The U.S. government has agreed to a potential sale worth nearly $4 billion of Lockheed Martin Corp.'s latest F-16V fighter jet variant to Bahrain, the State Department announced.
Bahrain requested 19 F-16Vs -- the latest and most advanced version of the venerable fourth-generation fighter known as the Fighting Falcon -- at an estimated $2.8 billion, and to upgrade 20 of its existing Block 40 variants to the F-16V configuration at an estimated $1 billion, according to separate releases Friday from the Pentagon's Defense Security Cooperation Agency.
The Bahrain government also wants to buy TOW anti-tank missiles and fast patrol boats, according to additional press releases.
The foreign military sale for the newly manufactured Vipers also encompasses enhanced support and technical equipment, including APG-83 Active Electronically Scanned Array, or AESA, radars; M61 Vulcan 20mm gun systems; F-110-GE-129 engines; modular mission computers; and various global navigation systems, encrypted software, wing missile launchers, radio and advanced GPS equipment.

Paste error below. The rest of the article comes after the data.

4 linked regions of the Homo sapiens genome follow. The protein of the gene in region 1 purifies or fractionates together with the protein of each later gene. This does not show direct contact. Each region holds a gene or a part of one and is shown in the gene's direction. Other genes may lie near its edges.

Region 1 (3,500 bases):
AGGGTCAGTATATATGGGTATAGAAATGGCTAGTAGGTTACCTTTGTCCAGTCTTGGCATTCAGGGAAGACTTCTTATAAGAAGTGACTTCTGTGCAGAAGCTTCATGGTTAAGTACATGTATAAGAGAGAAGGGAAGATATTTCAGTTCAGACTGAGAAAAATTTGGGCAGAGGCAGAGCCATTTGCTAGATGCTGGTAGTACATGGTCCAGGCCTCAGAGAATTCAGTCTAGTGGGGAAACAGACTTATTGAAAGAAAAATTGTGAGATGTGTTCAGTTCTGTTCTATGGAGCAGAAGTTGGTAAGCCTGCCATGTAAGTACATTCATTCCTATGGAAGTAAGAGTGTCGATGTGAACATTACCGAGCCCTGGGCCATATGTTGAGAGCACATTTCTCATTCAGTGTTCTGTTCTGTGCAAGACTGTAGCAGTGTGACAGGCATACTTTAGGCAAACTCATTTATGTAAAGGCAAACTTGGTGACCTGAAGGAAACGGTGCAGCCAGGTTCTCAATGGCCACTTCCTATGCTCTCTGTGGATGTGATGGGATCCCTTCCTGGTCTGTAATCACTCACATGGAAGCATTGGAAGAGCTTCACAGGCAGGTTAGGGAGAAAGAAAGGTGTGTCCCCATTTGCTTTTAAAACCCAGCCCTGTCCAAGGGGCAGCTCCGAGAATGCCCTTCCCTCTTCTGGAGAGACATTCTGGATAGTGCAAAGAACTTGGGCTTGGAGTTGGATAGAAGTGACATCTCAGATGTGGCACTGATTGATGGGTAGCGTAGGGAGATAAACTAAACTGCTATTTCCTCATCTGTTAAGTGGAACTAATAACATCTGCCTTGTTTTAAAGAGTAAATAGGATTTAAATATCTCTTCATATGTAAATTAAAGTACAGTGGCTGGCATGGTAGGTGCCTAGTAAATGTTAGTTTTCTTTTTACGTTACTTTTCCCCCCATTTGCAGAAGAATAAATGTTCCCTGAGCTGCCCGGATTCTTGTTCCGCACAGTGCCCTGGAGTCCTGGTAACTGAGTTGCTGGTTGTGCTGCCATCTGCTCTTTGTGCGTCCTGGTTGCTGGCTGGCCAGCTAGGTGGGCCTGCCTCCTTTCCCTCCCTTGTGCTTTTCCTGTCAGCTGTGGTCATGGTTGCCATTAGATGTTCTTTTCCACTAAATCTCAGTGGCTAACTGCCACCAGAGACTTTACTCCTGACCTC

- Trump Lacks Art of the Deal on F-18s to Finland
- New F-16V 'Viper' Makes First Flight
- F-16 Block 52 Upgrades Set to Take Thunderbirds Into the Future
The request also calls for personnel training and training equipment, simulators, publications and the appropriate tech documentation, the release said.
Bahrain already has 20 F-16 Block 40s. Given Bahrain's current inventory, the U.S. anticipates an easy transition for the Persian Gulf ally to the latest model, State officials said.
In October 2015, the F-16V made its maiden flight with the Northrop Grumman Corp.-made AESA radars, according to Lockheed. The advanced AESA on the F-16V, known as the Viper, provides both air-to-ground capabilities, like its fifth-generation F-22 Raptor and F-35 Lightning II counterparts.
The radar steers beams electronically -- without moving parts -- and redirects them from one location to another. Unlike a passive version, the radar spreads signals over multiple radio frequencies, making them difficult to detect and jam, and allowing the aircraft employing the technology to remain stealthy.
The F-16V's advanced avionics configuration also includes a new cockpit center pedestal display, a modernized mission computer and a high-capacity Ethernet data bus, according to Lockheed.
The U.S. Air Force a few years ago canceled a plan to upgrade some 340 of the single-engine fighters with such enhancements due to budget limitations and instead decided to fund other programs, including the F-35.
State officials said Congress has been notified of the potential F-16V sale to Bahrain's military.